For the first time in 50 years, wild fishers are born in the North Cascades
May 17, 2021 Updated Wed., May 19, 2021 at 6:07 p.m.
Fisher F105 as seen with a kit in her mouth in western Chelan County. (Courtesy NPS)
A trail camera in the North Cascades snagged a photo of four fisher kits being moved by their mom on April 18.
The photos are the first proof that the house-cat sized member of the weasel family is naturally reproducing in Washington after being killed off by the mid-1900s.
They were listed as a state-endangered species in 1998.
“Seeing her and her kits is a wonderful first indication that the North Cascades Ecosystem can support a reproductive population of fishers, and it’s a great sign for fisher recovery in Washington,” Washington Department of Fish and Wildlife Biologist Jeff Lewis said in a news release. “We have high hopes that we will find additional females in the North Cascades having kits this spring.”
A female fisher, F105 was detected on a trail camera moving four kits at her den in western Chelan County, according to a news release from the National Park Service.
Fishers are ferocious hunters and prey on mountain beavers, squirrels, snowshoe hares and porcupines.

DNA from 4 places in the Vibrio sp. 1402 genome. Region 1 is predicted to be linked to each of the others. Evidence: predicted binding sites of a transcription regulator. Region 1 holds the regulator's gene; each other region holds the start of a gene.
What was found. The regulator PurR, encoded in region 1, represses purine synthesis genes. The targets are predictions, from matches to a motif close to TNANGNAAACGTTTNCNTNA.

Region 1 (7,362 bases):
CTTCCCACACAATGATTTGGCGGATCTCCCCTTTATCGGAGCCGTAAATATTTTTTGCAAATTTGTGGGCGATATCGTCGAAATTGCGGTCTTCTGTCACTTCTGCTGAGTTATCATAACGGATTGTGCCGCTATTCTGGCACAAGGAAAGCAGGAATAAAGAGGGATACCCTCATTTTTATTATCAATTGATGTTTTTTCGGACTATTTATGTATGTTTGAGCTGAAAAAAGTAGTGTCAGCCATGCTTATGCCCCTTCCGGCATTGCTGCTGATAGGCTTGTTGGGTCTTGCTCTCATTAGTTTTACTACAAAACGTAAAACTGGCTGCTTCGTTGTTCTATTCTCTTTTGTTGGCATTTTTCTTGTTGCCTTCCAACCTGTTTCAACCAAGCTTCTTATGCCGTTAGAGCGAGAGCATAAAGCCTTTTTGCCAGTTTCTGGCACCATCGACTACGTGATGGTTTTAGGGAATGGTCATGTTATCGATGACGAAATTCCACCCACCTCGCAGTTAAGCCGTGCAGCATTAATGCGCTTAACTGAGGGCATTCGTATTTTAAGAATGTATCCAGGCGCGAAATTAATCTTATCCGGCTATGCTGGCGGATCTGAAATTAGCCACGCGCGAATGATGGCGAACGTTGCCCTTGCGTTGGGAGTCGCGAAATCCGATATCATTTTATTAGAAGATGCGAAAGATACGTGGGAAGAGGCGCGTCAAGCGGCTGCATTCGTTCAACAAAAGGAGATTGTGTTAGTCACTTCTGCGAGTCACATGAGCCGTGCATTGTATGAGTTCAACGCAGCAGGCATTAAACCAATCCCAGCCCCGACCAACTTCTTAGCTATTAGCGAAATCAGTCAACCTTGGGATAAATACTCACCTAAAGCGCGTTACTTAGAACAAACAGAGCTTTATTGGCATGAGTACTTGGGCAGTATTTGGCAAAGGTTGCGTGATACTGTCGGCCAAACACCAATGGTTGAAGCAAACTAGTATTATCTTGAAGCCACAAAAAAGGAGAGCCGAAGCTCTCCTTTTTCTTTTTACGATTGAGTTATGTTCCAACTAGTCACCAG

The National Park Service, Washington Department of Fish and Wildlife, Conservation Northwest and Calgary Zoo released 89 fishers into the North Cascades National Park Service Complex and Mount Baker-Snoqualmie National Forest from 2018–2020, as part of a effort to restore the species to Washington. Fisher F105 was released on Dec. 13, 2018, west of Darrington, according to the release.
“Seeing these fishers find their place and thrive brings so much hope to this ecosystem,” NPS Wildlife Biologist Jason Ransom said in the release. “It is a product of the kind of collaborative conservation we need to steward a healthy ecosystem, across boundaries.”
Since reintroduction, fishers have been detected in the state within and around the North Cascades National Park Service Complex, throughout the Mount Baker-Snoqualmie National Forest, in parts of the Okanogan-Wenatchee National Forest, and on private lands as far east as Winthrop.
“Seeing one fisher kit born in the wild North Cascades is a wonder; photos showing a group of wild kits is phenomenal,” said Dave Werntz, science and conservation director for Conservation Northwest. “This new family is an auspicious sign that these reintroduced fishers are finding a good home in the North Cascades.”
The state recovery plan and implementation plan for fisher reintroduction in the Cascades can be found at wdfw.wa.gov/species-habitats/species/pekania-pennanti.
For a more in-depth article, check out this Spokesman-Review article from May 2019:
“Fishers have returned to Western Washington. Are the Selkirks next?”
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